The buttons in Pocket Planes feel so good to push. They are bright and cheerful. They make amazing things happen. The miracle of flight, the purchase of land, the glorious sound of clinking coins.
Pocket Planes released on a Thursday night. I was excited to see what the people who brought us Tiny Tower would do to convince us to pull out our iPhones and obsess over little details at weird, inopportune times. Like Tiny Tower, Pocket Planes is geared around the constant supervision of an ever-expanding enterprise. This time, instead of an apartment building that can only build upwards, we can take our enterprise to any major city on the globe. The possibilities are many; but on that Thursday night, I was stuck moving small planes between Detroit, Cincinnati, and Toronto.
The hook of Pocket Planes is possibility: the ability to buy larger planes that can hold more freight and more passengers, and the inevitable purchase of a network of airlines that stretch across the earth. “Soon,” I told myself, “I can fly people around the WORLD.” At least, that was the brief thought I had on that Thursday night before I went to sleep.
Friday and Saturday, I set out to accomplish that dream. I enabled notifications so whenever it was time to send another plane somewhere, I would get a little ding – the kind you hear when the fasten seatbelt light comes on in an airplane. It is a wonderfully unobtrusive sound, and for the first few days it was music to my ears. Another chance to press those bright, cheerful buttons! More face time with the cute pixel people who ride on the planes! And a chance to get even closer to the goal of worldwide airline domination.
These were good things, because I needed a distraction building up to that Sunday. Father’s Day. Earlier in March, my dad passed away from cancer. I wasn’t scrambling on Friday to mail my dad a card. I wasn’t considering buying him a Roku with a Netflix subscription (a gift I had considered several years in a row but never pulled the trigger on – I wish I had, he would have loved it). So I played some Pocket Planes. It was fun. I was going places!
I found myself building airports further south, toward Atlanta: the closest airport to my hometown in Alabama.
Sunday, I woke up and went to church. I wished my friends with kids a Happy Father’s Day and I meant it. I allowed myself to be joyful. I was thankful for many things in those few hours at church: friends, grace, life. I spent the day with my girlfriend – we did fun things, and we spent some time talking about how it felt. It felt fine. But I was pensive, and melancholy. I think the way I felt was normal.
Here are some things we did that day: we ate lunch with dear friends, we went shopping, we went to see a movie, we watched some Downton Abbey. I took my phone out of my pocket a few times, in the uncomfortable downtime, and tapped the Pocket Planes icon. It started up, and I closed it immediately. My phone went back into my pocket, and I allowed myself some time for basic sadness. The feeling was, I told myself, normal.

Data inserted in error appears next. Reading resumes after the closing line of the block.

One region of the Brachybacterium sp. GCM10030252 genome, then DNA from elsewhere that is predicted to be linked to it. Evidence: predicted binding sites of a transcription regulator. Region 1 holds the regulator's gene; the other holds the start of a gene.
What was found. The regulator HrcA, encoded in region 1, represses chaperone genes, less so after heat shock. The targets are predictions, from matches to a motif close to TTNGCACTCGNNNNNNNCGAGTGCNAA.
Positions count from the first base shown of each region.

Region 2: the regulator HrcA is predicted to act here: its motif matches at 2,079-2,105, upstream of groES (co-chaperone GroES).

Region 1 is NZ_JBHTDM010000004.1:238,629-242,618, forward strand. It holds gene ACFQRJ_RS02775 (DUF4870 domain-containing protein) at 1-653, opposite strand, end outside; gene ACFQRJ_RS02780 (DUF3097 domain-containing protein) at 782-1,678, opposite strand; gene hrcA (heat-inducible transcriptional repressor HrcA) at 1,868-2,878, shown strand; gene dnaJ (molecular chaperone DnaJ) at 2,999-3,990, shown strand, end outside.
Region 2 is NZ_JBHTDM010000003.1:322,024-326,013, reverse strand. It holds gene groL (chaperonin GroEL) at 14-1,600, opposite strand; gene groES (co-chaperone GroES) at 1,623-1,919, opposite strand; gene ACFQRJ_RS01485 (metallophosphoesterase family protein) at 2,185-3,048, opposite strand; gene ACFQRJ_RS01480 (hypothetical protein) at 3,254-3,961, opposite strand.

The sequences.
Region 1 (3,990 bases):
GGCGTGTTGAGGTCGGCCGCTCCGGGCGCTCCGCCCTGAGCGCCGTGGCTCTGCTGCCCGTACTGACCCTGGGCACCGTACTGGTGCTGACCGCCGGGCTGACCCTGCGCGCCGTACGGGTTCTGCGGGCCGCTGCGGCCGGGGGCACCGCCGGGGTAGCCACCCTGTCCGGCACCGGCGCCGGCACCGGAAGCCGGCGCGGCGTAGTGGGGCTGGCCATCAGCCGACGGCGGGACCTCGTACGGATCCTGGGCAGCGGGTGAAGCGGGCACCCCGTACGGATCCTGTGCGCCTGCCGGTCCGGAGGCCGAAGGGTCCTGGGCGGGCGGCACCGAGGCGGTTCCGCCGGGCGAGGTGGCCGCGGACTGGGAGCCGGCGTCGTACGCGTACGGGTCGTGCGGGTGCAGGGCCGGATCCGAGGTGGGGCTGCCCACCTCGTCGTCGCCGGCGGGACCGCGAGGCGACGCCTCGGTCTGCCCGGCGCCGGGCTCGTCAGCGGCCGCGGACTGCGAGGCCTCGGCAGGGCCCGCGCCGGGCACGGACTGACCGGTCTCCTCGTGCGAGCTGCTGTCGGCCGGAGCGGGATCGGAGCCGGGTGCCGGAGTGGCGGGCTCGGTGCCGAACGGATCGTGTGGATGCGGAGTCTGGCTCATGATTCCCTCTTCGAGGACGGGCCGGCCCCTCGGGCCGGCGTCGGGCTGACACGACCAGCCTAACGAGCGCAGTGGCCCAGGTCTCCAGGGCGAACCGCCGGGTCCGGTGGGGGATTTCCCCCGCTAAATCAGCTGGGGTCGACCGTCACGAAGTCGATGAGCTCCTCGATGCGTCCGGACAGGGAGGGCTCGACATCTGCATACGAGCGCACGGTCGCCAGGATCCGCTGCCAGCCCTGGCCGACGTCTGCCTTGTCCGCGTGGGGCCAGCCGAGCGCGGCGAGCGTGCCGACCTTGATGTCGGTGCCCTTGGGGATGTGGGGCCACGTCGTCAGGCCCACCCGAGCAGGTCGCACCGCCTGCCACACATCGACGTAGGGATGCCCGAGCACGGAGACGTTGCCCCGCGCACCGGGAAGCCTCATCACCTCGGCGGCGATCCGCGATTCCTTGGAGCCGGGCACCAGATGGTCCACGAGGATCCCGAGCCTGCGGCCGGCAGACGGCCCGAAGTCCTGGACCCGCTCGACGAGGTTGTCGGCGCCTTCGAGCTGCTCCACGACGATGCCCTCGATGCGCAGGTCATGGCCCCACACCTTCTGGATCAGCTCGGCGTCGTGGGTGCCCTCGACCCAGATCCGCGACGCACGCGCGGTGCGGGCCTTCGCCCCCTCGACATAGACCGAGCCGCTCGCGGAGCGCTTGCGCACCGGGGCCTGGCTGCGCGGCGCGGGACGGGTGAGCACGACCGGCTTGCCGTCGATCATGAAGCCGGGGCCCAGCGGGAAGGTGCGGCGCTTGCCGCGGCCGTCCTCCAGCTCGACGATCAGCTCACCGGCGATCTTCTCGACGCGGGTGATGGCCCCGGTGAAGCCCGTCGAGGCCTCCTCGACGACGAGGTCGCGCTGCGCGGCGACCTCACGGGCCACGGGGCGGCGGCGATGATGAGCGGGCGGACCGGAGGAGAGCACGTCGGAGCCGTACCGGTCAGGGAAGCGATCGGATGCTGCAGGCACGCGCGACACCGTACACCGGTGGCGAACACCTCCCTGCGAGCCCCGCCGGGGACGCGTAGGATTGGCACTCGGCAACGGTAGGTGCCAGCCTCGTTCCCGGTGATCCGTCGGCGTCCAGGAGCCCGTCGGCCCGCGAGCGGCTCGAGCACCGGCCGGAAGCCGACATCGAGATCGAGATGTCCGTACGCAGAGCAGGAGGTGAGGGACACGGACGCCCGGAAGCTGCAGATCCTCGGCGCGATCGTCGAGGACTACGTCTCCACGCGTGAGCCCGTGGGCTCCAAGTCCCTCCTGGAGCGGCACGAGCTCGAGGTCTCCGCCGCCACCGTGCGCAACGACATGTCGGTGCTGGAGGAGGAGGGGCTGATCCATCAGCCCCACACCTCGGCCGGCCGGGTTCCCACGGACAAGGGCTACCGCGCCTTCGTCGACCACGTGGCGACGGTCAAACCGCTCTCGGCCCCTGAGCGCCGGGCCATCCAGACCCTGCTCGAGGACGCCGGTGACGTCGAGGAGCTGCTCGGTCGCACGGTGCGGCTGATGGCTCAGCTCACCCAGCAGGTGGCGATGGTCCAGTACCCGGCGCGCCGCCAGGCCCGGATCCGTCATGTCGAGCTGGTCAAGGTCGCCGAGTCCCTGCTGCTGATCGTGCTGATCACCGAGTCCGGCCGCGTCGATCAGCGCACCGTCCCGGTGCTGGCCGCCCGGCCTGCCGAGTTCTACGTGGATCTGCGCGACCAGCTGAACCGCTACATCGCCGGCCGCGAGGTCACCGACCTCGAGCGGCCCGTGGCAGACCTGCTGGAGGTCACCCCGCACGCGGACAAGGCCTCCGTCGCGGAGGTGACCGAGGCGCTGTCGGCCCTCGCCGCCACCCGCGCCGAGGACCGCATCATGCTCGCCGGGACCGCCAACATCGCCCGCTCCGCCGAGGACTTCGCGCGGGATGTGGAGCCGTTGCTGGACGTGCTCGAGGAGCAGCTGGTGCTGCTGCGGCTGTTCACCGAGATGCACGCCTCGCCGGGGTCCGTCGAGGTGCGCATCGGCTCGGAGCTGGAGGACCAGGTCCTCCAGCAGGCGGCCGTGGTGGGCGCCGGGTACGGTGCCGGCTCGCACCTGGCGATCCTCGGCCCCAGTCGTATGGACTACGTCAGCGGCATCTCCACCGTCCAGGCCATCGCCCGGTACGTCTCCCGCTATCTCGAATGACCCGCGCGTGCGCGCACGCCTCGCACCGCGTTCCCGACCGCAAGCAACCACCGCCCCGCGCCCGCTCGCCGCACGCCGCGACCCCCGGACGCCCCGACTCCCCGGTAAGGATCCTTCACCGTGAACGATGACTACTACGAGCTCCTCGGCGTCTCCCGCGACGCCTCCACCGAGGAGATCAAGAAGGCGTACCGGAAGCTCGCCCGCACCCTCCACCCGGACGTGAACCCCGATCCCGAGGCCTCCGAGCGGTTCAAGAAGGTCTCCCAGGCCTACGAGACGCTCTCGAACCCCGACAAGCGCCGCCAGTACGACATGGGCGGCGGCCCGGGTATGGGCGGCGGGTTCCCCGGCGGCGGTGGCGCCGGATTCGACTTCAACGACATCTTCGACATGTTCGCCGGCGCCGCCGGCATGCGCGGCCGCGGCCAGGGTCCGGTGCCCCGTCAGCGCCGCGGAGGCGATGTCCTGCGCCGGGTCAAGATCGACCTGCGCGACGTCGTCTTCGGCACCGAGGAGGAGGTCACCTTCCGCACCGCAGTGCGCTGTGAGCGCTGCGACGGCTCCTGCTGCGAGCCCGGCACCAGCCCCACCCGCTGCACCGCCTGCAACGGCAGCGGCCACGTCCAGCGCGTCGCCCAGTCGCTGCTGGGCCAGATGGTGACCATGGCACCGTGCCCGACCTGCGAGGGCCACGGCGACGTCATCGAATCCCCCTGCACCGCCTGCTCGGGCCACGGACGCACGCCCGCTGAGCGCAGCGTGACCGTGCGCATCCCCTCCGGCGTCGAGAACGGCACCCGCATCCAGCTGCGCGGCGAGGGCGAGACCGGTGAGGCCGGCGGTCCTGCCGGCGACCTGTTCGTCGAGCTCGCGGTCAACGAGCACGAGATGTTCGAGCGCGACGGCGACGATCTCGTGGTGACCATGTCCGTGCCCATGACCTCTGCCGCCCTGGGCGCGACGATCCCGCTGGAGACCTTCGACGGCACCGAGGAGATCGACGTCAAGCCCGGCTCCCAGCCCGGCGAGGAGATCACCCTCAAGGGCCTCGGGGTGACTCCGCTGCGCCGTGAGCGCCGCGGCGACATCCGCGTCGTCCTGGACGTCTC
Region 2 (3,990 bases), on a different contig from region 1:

You could say that day broke me of my Pocket Planes habit. It quashed any ambitions I had to build a network of airlines across the world. The tiny people meant nothing to me. I didn’t care about getting a bigger plane.
Monday I tried to play it again, but every time I brought up the title screen and began to click around, I felt sick to my stomach. I am being literal: I felt a physical sensation as a result of starting an iPhone game.
I never got around to building that airport in Atlanta.
This is what I think happened: the game mattered, for those three days. It seemed neat – and it seemed like it would be even neater if I could expand my horizons within the context of the game. I pressed lots of different on-screen buttons to make those horizons expand as fast as possible. Then, I spent a day meditating on real life and real death. I spent a day thinking of what could have been. I thought of different kinds of regrets. Time lost.
I haven’t lost interest in games. I appreciate play – that elusive concept that involves the kind of suspension of disbelief that raises artificial stakes for the sake of exploring concepts, practicing skills, and interacting with people. Even “fun” is enough for me. But Pocket Planes is merely a goal generator. It provides me with plenty of plausible goals, and the means to achieve them. It is glad to help me feel rewarded for pulling off an impressive series of airline purchases. But that’s where Pocket Planes begins and ends.
I’ve spent much of my life chasing arbitrary goals for the sake of it. But the times I remember most vividly involve play, not goals.
I remember playing Combat on the Atari 2600 with my Dad one holiday season. I was maybe five or six. We lay on the shag carpet, rested on our elbows, and used the clunky joysticks to guide our sluggish tanks around an uninspired maze. We shot bullets that ricocheted off of walls. When we managed to hit one another’s tanks, they would spin wildly and reset. “Ha, you’re dead!” I would say. And we’d start again.
I still don’t remember who won.
About the Author:
Richard Clark is the managing editor of Gamechurch, the editor-in-chief of Christ and Pop Culture, and a regular columnist at Unwinnable.
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